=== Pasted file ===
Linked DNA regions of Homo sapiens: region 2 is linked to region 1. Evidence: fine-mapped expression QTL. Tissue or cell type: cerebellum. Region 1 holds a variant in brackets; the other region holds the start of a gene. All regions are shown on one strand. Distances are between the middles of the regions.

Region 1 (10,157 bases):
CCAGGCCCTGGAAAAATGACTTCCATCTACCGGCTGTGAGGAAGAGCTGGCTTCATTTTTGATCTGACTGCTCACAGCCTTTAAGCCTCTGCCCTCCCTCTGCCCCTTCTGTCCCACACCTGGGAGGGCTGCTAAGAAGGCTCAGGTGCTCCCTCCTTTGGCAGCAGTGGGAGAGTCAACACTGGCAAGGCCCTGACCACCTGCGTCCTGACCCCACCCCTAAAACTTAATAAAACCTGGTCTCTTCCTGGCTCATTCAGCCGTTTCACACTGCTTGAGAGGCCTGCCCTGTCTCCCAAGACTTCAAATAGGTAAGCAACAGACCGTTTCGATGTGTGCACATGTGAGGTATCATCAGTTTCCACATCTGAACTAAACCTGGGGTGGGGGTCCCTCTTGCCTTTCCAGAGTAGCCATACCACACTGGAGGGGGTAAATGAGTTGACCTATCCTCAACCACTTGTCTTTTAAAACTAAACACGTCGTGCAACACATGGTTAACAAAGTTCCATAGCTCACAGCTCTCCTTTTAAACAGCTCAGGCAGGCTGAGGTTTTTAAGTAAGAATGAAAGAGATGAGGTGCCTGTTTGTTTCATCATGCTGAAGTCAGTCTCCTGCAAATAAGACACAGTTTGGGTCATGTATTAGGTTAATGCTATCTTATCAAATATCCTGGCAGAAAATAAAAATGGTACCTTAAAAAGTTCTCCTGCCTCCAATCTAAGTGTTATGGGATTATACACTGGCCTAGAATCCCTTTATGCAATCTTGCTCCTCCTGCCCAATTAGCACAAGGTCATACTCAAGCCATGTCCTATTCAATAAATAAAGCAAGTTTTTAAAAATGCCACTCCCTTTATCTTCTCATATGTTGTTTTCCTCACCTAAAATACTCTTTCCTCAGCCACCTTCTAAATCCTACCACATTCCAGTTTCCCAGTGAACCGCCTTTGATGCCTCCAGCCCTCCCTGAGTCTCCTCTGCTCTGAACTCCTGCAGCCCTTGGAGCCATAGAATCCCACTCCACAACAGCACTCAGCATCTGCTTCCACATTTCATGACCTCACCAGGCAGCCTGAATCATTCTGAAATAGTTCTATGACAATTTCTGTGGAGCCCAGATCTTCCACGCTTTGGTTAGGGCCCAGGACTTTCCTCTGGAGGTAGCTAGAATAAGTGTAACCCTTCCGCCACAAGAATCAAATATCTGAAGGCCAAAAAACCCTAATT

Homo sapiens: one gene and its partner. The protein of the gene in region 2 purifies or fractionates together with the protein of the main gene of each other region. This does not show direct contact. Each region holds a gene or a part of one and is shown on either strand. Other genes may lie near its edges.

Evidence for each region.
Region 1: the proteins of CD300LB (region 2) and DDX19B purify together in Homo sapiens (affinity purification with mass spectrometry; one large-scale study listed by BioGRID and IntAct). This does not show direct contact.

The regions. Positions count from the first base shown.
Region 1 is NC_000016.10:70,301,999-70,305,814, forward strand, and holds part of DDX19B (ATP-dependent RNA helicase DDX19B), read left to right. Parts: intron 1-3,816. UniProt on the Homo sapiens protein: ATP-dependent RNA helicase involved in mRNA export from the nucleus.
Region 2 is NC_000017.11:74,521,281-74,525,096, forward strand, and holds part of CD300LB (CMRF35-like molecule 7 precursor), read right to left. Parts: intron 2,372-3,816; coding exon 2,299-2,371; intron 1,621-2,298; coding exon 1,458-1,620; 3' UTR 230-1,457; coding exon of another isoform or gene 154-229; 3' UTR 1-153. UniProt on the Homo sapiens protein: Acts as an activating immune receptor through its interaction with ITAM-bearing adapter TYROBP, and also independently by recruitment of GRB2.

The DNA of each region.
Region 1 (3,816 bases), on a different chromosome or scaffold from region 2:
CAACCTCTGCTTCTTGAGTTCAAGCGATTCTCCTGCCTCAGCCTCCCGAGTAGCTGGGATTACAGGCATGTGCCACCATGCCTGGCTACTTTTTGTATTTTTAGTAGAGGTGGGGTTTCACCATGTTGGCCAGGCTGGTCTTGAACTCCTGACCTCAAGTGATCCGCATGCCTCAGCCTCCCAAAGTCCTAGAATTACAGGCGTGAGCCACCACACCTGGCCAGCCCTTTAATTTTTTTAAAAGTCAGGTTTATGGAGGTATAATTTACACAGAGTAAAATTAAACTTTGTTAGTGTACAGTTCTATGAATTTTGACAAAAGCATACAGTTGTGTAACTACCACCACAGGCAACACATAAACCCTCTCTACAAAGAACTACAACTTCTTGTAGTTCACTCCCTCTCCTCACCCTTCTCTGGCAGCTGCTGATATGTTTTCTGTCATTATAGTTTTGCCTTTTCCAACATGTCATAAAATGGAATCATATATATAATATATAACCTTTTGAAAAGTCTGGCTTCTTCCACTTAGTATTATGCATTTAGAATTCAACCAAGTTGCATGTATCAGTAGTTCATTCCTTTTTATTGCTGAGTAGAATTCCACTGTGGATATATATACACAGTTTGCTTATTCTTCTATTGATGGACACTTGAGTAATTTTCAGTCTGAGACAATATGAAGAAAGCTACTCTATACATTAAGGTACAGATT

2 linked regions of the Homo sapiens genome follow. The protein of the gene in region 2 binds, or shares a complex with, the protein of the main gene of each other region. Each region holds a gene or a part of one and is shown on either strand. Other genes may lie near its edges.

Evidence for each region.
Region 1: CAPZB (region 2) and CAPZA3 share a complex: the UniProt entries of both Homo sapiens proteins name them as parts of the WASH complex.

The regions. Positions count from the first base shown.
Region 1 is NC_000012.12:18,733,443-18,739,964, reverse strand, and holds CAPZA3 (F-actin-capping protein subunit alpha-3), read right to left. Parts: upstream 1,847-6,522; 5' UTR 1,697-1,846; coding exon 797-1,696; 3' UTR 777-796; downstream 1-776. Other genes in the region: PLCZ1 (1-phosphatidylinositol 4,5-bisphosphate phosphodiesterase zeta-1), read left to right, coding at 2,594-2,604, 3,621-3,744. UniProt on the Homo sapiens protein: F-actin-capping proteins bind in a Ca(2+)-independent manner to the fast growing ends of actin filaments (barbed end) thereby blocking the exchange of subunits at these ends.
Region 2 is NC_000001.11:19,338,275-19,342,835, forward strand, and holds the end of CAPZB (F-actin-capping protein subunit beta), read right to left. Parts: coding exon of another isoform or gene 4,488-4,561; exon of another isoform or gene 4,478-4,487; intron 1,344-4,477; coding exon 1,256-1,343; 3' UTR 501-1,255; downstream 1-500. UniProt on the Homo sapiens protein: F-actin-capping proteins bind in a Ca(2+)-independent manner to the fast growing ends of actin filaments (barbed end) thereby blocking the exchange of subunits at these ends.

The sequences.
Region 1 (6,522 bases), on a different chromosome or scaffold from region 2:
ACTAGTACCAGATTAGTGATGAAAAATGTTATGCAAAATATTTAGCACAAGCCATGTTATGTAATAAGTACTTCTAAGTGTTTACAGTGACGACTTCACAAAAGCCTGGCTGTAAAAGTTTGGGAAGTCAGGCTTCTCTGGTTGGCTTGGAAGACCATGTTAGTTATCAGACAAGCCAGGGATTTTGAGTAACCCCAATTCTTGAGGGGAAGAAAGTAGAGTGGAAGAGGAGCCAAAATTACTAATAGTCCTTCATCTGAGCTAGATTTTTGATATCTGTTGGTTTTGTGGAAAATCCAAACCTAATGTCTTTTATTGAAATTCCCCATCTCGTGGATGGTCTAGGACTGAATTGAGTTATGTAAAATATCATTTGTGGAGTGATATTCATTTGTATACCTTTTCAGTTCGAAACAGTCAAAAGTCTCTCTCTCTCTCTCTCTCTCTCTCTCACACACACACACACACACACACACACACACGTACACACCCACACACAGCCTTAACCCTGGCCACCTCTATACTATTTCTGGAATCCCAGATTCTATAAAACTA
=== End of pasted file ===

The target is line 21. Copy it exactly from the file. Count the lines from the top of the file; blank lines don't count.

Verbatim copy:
ACTAGTACCAGATTAGTGATGAAAAATGTTATGCAAAATATTTAGCACAAGCCATGTTATGTAATAAGTACTTCTAAGTGTTTACAGTGACGACTTCACAAAAGCCTGGCTGTAAAAGTTTGGGAAGTCAGGCTTCTCTGGTTGGCTTGGAAGACCATGTTAGTTATCAGACAAGCCAGGGATTTTGAGTAACCCCAATTCTTGAGGGGAAGAAAGTAGAGTGGAAGAGGAGCCAAAATTACTAATAGTCCTTCATCTGAGCTAGATTTTTGATATCTGTTGGTTTTGTGGAAAATCCAAACCTAATGTCTTTTATTGAAATTCCCCATCTCGTGGATGGTCTAGGACTGAATTGAGTTATGTAAAATATCATTTGTGGAGTGATATTCATTTGTATACCTTTTCAGTTCGAAACAGTCAAAAGTCTCTCTCTCTCTCTCTCTCTCTCTCTCACACACACACACACACACACACACACACACGTACACACCCACACACAGCCTTAACCCTGGCCACCTCTATACTATTTCTGGAATCCCAGATTCTATAAAACTA